From Consortium News
Much has been written about Maria Butina, the Russian "spy" who was accused of seeking to infiltrate the National Rifle Association and other organizations to try to gain a foothold in the Trump campaign and, later, in the White House. Much of it turned out to be nonsense. Butina wasn't a spy. She wasn't charged with spying. She wasn't accused of being a spy. But that's how the media branded her. The important thing is that there actually were spies around her. And they weren't who you might have thought.
In the Butina case, the FBI and the Justice Department needed a scalp in the midst of the frenzy about the ultimately unproven collusion theory of "Russia--gate," and so Butina was charged and convicted of "conspiracy to fail to register as an agent of a foreign government." Seriously. Let me explain what that means. The Foreign Agents Registration Act (FARA) was passed into law in 1938. It "requires persons acting as agents of foreign principals in a political or quasi-political capacity to make periodic public disclosure of their relationship with the foreign principal, as well as activities, receipts, and disbursements in support of those activities." The law, the registration, and the database are meant to keep track of foreign lobbyists. Nothing more.
In realistic terms it means this: In 2008, I was hired by the Abu Dhabi Chamber of Commerce to write a series of op-eds in support of doing business in the city. I wrote four op-eds and they paid me a fee. But I had to go to the Justice Department's FARA website and register as a "foreign agent," meaning that I was being paid by a foreign government. No problem. It didn't mean that I was a "secret agent" for Abu Dhabi. It just meant that I was temporarily in the employ of a foreign government.
Washington attorneys and lobbyists do this kind of thing every day. And more often than not, they don't register, either because they are too busy, they don't realize that they have to, or they don't believe, as in the current case of Washington super lawyer Greg Craig, that they have to. They are very rarely prosecuted.
Anybody can go to the FARA website and do a records search. I did one for the purpose of this article to search for people I know -- attorneys, friends, acquaintances -- and found many of them taking money from the governments of Libya, Chad, Jordan, Saudi Arabia (lots of them), Greece and other countries. It's no big deal. It's just a paperwork exercise.
In the case of Maria Butina, though, the paperwork was the hook to arrest her and to use her failure to register under FARA as leverage to get her to testify about her "work." The problem, at least for the FBI, was that she wasn't a spy. As things turned out, she really was just an overly-aggressive Russian grad student at American University who really, really loved guns and was trying to ingratiate herself with the NRA. But the Justice Department came down on her like a ton of bricks, forced her into taking a plea, and sentenced HER to 18 months in a federal prison: for conspiring to fail to fill out a form. The federal sentencing guidelines for a first-time offender violating this law is 0-6 months in a minimum-security work camp and a fine of up to $5,000. That, apparently, was never an option for Butina.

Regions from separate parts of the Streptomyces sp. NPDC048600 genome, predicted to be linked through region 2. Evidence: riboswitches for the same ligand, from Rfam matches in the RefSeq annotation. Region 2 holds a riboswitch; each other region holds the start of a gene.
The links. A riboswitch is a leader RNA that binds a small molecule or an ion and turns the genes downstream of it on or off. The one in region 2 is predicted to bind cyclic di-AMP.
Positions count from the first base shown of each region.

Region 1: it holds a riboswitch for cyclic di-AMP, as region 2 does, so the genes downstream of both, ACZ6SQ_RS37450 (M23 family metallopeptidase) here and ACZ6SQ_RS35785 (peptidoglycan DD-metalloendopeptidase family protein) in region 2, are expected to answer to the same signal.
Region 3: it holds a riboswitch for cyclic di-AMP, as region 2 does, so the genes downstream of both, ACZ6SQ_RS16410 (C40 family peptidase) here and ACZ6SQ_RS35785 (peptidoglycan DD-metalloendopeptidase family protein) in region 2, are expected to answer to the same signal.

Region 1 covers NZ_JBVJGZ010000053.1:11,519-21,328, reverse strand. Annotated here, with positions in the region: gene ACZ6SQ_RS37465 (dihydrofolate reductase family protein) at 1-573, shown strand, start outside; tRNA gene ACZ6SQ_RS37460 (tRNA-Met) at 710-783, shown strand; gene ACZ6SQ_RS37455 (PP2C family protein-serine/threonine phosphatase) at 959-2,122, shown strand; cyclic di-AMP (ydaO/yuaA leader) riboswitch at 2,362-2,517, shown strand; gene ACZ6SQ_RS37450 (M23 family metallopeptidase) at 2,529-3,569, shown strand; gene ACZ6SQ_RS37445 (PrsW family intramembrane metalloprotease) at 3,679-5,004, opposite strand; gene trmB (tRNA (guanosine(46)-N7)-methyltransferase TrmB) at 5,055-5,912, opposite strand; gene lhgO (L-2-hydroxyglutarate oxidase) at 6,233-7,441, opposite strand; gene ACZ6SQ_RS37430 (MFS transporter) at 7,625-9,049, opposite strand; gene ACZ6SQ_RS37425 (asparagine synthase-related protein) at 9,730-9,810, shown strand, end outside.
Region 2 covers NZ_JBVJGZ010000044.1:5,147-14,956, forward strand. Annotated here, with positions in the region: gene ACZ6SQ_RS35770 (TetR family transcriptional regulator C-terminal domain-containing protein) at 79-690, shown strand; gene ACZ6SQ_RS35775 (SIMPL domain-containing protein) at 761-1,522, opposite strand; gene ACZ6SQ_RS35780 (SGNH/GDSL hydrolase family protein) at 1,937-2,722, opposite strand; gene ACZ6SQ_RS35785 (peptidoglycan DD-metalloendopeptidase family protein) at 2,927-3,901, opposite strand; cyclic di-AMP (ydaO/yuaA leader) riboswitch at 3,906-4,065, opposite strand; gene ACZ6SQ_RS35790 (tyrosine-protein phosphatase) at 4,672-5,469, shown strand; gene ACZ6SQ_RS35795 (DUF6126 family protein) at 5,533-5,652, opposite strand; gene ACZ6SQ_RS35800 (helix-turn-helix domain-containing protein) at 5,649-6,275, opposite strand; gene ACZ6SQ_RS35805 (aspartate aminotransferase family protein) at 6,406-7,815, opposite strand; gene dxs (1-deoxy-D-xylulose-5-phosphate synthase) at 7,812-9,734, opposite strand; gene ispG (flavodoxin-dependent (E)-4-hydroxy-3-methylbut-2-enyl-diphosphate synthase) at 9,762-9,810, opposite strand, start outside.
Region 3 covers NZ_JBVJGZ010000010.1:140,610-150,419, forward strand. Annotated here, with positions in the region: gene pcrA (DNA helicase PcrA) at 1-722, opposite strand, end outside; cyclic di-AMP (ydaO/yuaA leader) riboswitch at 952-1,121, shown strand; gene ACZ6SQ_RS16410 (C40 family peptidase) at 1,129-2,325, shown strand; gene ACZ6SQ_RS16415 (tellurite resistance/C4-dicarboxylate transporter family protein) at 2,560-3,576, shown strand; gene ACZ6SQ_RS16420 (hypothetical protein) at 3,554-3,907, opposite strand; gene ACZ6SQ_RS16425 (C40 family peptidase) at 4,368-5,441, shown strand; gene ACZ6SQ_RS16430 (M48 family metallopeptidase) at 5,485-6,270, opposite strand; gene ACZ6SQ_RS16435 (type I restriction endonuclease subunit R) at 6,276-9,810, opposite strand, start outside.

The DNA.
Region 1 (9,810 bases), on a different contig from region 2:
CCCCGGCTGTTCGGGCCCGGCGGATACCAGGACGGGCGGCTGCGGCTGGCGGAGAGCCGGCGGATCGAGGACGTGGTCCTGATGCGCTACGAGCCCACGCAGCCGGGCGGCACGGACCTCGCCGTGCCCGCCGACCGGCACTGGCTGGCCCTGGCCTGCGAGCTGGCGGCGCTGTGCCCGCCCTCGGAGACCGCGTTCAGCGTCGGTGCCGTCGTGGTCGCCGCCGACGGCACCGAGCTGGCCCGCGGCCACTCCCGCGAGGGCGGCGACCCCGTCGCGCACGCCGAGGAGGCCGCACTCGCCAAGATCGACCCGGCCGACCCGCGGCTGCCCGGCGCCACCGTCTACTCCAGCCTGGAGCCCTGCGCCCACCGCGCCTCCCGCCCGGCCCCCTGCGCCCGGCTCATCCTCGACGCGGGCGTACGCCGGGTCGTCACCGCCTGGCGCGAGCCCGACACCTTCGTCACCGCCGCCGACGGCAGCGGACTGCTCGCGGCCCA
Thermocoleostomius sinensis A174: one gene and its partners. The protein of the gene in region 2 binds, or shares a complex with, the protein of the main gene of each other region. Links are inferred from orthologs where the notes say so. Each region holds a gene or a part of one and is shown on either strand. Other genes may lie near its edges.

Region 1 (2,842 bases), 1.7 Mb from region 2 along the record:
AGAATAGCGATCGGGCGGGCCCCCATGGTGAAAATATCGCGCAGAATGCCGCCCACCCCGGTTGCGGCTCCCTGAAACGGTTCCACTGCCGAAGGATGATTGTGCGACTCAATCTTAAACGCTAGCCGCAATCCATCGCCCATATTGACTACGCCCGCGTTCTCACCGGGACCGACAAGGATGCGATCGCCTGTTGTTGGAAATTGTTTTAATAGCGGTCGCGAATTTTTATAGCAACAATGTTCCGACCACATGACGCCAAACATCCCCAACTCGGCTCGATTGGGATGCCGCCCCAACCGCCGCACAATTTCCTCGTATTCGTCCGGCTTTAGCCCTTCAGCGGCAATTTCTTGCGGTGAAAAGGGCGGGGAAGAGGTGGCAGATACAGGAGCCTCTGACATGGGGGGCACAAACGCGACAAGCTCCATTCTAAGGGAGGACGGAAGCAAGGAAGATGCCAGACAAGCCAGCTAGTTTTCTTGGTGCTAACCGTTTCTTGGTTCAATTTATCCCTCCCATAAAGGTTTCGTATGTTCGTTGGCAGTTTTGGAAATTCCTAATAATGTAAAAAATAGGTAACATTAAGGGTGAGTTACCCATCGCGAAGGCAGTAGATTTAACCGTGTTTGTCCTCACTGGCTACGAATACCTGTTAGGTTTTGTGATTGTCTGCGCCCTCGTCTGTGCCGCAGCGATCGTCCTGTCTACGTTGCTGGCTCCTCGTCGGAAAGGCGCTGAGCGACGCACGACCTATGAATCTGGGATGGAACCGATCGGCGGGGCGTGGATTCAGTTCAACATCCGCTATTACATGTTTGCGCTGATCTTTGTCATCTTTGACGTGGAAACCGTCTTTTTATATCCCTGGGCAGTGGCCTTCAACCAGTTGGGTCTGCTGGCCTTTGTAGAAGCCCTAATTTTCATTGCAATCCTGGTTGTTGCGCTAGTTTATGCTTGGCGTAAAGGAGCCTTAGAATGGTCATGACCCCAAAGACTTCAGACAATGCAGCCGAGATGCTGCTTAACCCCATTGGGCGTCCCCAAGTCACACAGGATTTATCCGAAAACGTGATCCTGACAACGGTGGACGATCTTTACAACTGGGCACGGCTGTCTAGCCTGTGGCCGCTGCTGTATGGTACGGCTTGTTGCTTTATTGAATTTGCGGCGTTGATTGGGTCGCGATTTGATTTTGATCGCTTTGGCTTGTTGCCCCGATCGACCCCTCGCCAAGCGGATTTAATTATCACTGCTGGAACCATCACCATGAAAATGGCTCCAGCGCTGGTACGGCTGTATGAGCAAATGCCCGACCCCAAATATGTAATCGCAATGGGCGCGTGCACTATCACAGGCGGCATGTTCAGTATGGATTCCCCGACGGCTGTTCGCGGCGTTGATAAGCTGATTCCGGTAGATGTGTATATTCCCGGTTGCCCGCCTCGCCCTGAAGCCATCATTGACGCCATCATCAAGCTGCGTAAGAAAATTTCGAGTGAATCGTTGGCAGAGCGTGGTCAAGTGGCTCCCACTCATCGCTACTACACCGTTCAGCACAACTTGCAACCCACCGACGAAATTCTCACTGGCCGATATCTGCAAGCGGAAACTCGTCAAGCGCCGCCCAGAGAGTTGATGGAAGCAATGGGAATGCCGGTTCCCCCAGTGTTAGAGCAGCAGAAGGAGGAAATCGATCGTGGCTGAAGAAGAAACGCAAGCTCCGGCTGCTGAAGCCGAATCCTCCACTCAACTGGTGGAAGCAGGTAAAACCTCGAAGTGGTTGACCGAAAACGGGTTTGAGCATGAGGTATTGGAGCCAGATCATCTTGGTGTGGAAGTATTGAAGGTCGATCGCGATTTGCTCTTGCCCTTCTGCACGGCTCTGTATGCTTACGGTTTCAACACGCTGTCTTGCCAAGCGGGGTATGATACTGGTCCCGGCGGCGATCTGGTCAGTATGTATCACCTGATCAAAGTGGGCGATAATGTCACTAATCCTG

Forgive me if this is burying the lede, but I also want to talk about how Maria Butina got into this predicament in the first place. We know that she was very active in the gun rights movement in both Russia and the U.S. and that she sought to improve contact between gun groups in both countries. We also know that she met and began dating Patrick Byrne, the founder and CEO of Overstock.com. We learned recently, thanks to Byrne himself, that he was a longtime FBI source and that the FBI directed him to begin dating Butina. He did so. And he reported back to the FBI that she was simply a graduate student. That wasn't good enough for the FBI, though and, according to Byrne, he was instructed to go back to Butina, to begin a sexual relationship with her, and to again report back to the FBI. He did that, too.
In the end, the Justice Department accused her publicly of "trading sexual favors" for access, an accusation that prosecutors had to withdraw. It was patently untrue. But that didn't stop them from accusing her in the press of being a Russian spy, which she was not. And it didn't stop the judge from giving her three times the maximum sentence called for by the sentencing guidelines.
I will ask your forgiveness again if I sound like a broken record. But this is how the FBI makes their cases. They entrap people. I've written extensively about how the FBI brazenly carried out a sting operation against me (unsuccessfully) that could have resulted in an espionage conviction and as much as 30 years in prison. They did the same thing to Butina.
Butina wasn't committing a crime, so they just made something up, leaked it to the press, allowed it to influence the public and the judge, and hoped she would cave and take a plea. She did. Byrne went on CNN last week to say that two of the three people who instructed him to do all of this were James Comey, Peter Strzok, and another as-yet-unnamed individual. The operation was hatched at the top. The whole story sickens me.
With the deck stacked the way it was, there was probably nothing that Butina or her attorneys could have done to save her. The fix was in. I wish I had been able to convey to her something that one of my attorneys said to me on the day that I finally took a plea to a greatly reduced charge in 2012: "Do you know what your problem is? Your problem is that you think this is about justice. It's not about justice. It's about mitigating damage." Nice system we have.